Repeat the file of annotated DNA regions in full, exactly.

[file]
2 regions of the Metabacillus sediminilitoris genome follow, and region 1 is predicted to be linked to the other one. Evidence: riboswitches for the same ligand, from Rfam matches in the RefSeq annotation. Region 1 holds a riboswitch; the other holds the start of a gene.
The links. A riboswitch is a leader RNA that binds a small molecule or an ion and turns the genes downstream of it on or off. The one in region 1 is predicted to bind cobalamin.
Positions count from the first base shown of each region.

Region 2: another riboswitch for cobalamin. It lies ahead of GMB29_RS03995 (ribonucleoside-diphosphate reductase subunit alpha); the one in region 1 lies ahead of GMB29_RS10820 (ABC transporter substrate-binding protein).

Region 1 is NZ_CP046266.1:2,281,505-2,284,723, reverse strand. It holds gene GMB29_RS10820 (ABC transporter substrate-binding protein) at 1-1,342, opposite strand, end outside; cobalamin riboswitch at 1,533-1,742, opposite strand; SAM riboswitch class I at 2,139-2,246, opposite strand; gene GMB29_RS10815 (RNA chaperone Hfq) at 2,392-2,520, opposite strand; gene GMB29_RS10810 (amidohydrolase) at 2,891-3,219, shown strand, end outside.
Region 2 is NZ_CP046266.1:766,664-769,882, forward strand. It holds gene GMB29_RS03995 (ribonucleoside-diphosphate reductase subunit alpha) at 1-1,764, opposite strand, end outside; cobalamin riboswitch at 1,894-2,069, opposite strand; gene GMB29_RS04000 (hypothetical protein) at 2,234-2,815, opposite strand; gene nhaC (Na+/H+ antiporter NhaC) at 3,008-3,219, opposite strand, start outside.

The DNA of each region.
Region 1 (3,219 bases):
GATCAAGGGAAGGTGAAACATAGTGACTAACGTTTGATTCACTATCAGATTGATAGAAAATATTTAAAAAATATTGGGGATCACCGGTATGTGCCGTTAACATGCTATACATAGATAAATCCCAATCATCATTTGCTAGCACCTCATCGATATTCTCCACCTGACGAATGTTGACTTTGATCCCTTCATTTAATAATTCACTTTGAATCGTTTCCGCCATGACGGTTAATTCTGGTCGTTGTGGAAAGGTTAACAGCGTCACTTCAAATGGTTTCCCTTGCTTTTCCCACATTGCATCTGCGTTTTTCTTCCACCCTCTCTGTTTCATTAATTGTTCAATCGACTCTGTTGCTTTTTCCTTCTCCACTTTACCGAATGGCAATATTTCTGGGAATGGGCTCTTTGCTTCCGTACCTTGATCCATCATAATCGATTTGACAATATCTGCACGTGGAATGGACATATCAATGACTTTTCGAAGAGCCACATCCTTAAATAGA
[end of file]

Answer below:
2 regions of the Metabacillus sediminilitoris genome follow, and region 1 is predicted to be linked to the other one. Evidence: riboswitches for the same ligand, from Rfam matches in the RefSeq annotation. Region 1 holds a riboswitch; the other holds the start of a gene.
The links. A riboswitch is a leader RNA that binds a small molecule or an ion and turns the genes downstream of it on or off. The one in region 1 is predicted to bind cobalamin.
Positions count from the first base shown of each region.

Region 2: another riboswitch for cobalamin. It lies ahead of GMB29_RS03995 (ribonucleoside-diphosphate reductase subunit alpha); the one in region 1 lies ahead of GMB29_RS10820 (ABC transporter substrate-binding protein).

Region 1 is NZ_CP046266.1:2,281,505-2,284,723, reverse strand. It holds gene GMB29_RS10820 (ABC transporter substrate-binding protein) at 1-1,342, opposite strand, end outside; cobalamin riboswitch at 1,533-1,742, opposite strand; SAM riboswitch class I at 2,139-2,246, opposite strand; gene GMB29_RS10815 (RNA chaperone Hfq) at 2,392-2,520, opposite strand; gene GMB29_RS10810 (amidohydrolase) at 2,891-3,219, shown strand, end outside.
Region 2 is NZ_CP046266.1:766,664-769,882, forward strand. It holds gene GMB29_RS03995 (ribonucleoside-diphosphate reductase subunit alpha) at 1-1,764, opposite strand, end outside; cobalamin riboswitch at 1,894-2,069, opposite strand; gene GMB29_RS04000 (hypothetical protein) at 2,234-2,815, opposite strand; gene nhaC (Na+/H+ antiporter NhaC) at 3,008-3,219, opposite strand, start outside.

The DNA of each region.
Region 1 (3,219 bases):
GATCAAGGGAAGGTGAAACATAGTGACTAACGTTTGATTCACTATCAGATTGATAGAAAATATTTAAAAAATATTGGGGATCACCGGTATGTGCCGTTAACATGCTATACATAGATAAATCCCAATCATCATTTGCTAGCACCTCATCGATATTCTCCACCTGACGAATGTTGACTTTGATCCCTTCATTTAATAATTCACTTTGAATCGTTTCCGCCATGACGGTTAATTCTGGTCGTTGTGGAAAGGTTAACAGCGTCACTTCAAATGGTTTCCCTTGCTTTTCCCACATTGCATCTGCGTTTTTCTTCCACCCTCTCTGTTTCATTAATTGTTCAATCGACTCTGTTGCTTTTTCCTTCTCCACTTTACCGAATGGCAATATTTCTGGGAATGGGCTCTTTGCTTCCGTACCTTGATCCATCATAATCGATTTGACAATATCTGCACGTGGAATGGACATATCAATGACTTTTCGAAGAGCCACATCCTTAAATAGA